Dozens of people attended a protest outside Leeds Civic Hall against plans to close three residential care homes across the city – including Middlecross in Armley.
Middlecross, which has a day centre attached, and Radcliffe Lane Day Centre in Pudsey, both face closure as cash-strapped Leeds City Council seeks to make savings of more than £2 million following Government budget cuts.
Protesters yesterday disrupted an executive board meeting which ratified a public consultation on the proposed closure of the centres.
Also earmarked for closure are Siegen Manor in Morley and The Green in Seacroft, Alongside Beeston’s Springfield day centre, the Apna centre in Woodhouse and Frederick Hurdle Centre in Chapeltown.
— Tim Roache GMB (@Tim_Roache) September 23, 2015
Earlier this week, The Dispatch spoke to Katherine Turner, the daughter of a Leeds dementia patient who uses Middlecross, in Simpson Grove, for both respite and day centre care. Mrs Turner, of Farnley, said her father faced an uncertain future due to his rare form of behavioural dementia. She added:
“Not many centres can cope with his type of dementia, Middlecross was one of the few that can. There aren’t many alternatives for him. He can’t just stay at home with mum as his behaviour is too demanding. “I honestly don’t know what’s happening. All we’ve been told is that there’s a consultation, beyond that I don’t know what the future holds.”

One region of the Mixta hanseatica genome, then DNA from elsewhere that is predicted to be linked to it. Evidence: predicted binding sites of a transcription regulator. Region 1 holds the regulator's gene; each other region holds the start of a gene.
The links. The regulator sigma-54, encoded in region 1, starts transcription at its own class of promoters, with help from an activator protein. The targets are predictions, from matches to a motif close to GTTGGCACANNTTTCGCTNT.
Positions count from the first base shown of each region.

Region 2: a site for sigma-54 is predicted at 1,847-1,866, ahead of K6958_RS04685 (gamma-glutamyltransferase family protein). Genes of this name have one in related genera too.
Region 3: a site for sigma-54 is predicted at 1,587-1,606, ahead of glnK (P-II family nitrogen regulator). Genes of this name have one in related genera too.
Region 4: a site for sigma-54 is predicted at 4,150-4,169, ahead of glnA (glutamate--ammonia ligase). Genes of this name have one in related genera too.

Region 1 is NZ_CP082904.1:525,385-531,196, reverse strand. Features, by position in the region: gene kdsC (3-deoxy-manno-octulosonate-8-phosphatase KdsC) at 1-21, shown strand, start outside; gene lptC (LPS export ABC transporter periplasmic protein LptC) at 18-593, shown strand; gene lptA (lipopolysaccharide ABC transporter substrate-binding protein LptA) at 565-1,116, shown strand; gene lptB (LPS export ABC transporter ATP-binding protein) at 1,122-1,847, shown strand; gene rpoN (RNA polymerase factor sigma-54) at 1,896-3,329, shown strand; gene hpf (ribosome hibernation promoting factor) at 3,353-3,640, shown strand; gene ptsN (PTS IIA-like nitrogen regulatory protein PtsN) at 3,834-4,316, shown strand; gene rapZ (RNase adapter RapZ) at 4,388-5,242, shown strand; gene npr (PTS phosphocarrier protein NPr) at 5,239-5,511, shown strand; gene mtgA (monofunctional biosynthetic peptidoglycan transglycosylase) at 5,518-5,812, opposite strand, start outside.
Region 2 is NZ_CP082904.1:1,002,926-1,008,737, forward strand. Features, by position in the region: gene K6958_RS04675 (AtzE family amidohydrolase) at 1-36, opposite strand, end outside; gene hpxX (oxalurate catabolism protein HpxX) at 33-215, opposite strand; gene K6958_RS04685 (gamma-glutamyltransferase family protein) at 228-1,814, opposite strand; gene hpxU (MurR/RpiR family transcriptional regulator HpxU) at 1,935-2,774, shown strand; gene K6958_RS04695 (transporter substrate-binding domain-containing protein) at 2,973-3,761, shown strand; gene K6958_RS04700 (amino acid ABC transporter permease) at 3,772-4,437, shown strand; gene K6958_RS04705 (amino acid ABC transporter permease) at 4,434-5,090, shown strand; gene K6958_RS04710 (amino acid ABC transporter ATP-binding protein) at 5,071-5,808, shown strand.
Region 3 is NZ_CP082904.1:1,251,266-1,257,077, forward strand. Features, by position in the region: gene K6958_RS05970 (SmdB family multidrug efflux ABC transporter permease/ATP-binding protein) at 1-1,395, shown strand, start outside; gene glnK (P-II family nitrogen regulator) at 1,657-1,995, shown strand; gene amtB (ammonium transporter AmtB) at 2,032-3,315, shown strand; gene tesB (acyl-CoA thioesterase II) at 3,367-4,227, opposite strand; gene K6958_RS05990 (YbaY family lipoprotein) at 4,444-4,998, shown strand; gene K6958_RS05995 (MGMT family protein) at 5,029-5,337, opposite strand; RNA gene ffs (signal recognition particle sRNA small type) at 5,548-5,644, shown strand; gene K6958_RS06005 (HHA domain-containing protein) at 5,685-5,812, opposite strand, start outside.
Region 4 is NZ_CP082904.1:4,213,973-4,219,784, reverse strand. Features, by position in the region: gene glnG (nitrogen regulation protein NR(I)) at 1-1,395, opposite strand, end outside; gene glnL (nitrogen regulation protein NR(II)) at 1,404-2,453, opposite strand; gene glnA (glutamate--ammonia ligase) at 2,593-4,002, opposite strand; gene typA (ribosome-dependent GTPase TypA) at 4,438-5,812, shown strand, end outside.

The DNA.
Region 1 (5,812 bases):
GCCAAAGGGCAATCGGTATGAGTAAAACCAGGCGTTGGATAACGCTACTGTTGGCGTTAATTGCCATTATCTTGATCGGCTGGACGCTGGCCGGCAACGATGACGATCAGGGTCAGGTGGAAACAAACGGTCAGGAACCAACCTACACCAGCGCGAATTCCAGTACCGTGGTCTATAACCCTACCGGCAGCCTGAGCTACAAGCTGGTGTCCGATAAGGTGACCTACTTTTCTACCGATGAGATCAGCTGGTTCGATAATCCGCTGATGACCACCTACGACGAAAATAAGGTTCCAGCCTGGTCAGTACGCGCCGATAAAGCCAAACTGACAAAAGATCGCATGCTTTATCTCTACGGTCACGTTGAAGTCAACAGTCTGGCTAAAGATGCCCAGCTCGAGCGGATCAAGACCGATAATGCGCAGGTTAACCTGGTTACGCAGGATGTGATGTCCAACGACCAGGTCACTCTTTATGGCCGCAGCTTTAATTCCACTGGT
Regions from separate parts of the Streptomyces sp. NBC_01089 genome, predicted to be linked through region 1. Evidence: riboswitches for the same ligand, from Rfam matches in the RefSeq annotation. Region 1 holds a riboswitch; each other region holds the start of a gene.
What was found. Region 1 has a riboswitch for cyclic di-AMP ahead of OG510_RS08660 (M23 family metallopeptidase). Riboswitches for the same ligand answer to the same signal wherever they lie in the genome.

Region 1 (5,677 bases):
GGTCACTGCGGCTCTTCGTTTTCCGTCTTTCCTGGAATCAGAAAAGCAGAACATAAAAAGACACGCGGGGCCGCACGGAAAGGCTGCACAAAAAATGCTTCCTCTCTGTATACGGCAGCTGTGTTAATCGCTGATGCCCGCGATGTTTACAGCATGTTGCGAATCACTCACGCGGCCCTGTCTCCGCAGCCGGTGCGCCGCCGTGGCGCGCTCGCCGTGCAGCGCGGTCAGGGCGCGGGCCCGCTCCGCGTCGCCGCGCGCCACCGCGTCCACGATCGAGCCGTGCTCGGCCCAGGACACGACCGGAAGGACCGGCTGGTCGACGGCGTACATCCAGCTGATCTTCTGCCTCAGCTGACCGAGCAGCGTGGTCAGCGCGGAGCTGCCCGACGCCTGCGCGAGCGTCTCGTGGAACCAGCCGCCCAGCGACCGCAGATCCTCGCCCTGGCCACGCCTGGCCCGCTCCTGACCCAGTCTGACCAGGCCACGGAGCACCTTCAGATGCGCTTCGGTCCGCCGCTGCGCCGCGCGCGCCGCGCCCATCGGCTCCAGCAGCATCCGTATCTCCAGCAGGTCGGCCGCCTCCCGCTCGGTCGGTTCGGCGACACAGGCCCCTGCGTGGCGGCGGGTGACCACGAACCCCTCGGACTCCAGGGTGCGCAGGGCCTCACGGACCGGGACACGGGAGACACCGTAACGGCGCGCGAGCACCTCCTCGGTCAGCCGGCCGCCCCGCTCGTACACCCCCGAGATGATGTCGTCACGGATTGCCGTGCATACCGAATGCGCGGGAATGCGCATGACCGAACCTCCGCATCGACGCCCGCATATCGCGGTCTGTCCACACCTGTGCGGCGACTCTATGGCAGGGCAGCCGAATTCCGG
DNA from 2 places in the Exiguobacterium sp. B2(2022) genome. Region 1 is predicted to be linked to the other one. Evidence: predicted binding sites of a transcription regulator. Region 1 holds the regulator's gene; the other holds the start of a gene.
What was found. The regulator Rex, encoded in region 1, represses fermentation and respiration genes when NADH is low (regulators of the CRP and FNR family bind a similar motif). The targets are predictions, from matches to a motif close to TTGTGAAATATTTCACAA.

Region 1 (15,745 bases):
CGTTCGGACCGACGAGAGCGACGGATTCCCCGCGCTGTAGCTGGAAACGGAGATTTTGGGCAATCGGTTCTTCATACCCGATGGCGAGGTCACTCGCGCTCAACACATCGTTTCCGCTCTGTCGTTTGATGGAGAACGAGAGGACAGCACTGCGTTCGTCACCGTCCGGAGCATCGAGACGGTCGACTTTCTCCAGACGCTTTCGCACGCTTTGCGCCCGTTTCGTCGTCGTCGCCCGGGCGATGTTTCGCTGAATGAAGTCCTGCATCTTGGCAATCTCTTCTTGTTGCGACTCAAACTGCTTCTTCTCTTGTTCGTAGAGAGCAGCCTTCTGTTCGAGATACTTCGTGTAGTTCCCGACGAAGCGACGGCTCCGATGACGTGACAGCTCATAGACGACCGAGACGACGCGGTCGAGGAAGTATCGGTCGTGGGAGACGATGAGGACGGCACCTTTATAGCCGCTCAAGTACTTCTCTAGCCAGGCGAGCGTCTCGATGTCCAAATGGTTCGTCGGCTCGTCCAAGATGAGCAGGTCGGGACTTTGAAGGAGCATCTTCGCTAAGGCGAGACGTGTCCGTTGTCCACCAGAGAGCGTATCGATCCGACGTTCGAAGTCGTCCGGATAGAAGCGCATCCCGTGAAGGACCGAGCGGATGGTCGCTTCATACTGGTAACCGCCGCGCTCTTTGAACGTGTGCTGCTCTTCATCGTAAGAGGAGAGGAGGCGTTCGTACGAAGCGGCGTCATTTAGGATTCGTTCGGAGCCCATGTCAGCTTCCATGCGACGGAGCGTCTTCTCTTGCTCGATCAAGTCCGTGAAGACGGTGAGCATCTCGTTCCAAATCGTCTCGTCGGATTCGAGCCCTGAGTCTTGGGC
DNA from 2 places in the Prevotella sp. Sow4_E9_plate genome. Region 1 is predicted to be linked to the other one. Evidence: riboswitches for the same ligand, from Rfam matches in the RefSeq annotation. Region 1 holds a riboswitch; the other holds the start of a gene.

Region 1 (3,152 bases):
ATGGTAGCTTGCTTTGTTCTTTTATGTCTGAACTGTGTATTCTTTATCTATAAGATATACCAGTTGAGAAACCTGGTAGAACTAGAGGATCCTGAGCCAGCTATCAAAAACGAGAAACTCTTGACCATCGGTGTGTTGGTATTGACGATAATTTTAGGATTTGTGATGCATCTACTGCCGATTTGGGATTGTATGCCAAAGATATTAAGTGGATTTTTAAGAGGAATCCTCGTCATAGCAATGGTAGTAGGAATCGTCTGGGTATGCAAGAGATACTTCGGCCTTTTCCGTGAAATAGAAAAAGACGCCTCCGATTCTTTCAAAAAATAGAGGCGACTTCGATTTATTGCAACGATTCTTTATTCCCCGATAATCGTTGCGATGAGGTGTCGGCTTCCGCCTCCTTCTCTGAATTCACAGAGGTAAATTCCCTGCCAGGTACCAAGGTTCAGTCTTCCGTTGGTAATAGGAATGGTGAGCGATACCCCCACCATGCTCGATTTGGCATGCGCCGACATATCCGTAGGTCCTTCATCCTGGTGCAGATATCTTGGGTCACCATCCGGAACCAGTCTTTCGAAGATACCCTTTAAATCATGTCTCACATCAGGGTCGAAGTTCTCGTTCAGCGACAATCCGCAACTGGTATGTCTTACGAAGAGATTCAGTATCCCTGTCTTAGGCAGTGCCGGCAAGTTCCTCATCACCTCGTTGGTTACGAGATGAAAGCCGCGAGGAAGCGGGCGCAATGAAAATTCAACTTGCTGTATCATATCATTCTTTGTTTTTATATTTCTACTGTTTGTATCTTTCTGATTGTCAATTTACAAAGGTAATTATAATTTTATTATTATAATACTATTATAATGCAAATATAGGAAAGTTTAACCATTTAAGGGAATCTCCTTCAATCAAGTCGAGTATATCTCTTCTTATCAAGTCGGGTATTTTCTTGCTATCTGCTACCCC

Mrs Turner said funding centres like Middlecross should be a priority and that money should be found to preserve services.
“I feel the elderly have been let down. Why can’t the council find the money? There’s money from government to build a cycle lane, why isn’t there money for caring for our elderly?”
The council has stressed that no decisions have been made regarding the future of Middlecross or any other homes under review, meaning both home and day care services will continue to operate as usual. The consultation with service users and families will run until next year.
Bosses have said all 61 residents of the three care homes under threat will be found alternative accommodation.
Councillor Lisa Mulherin, executive board member for adult social care, has stressed no-one would be losing their places. She added:
“There is no option to carry on as we were unfortunately.”
By March 2016 Leeds will have received £180million less from the Government in total core funding in five years – a drop of more than 40%.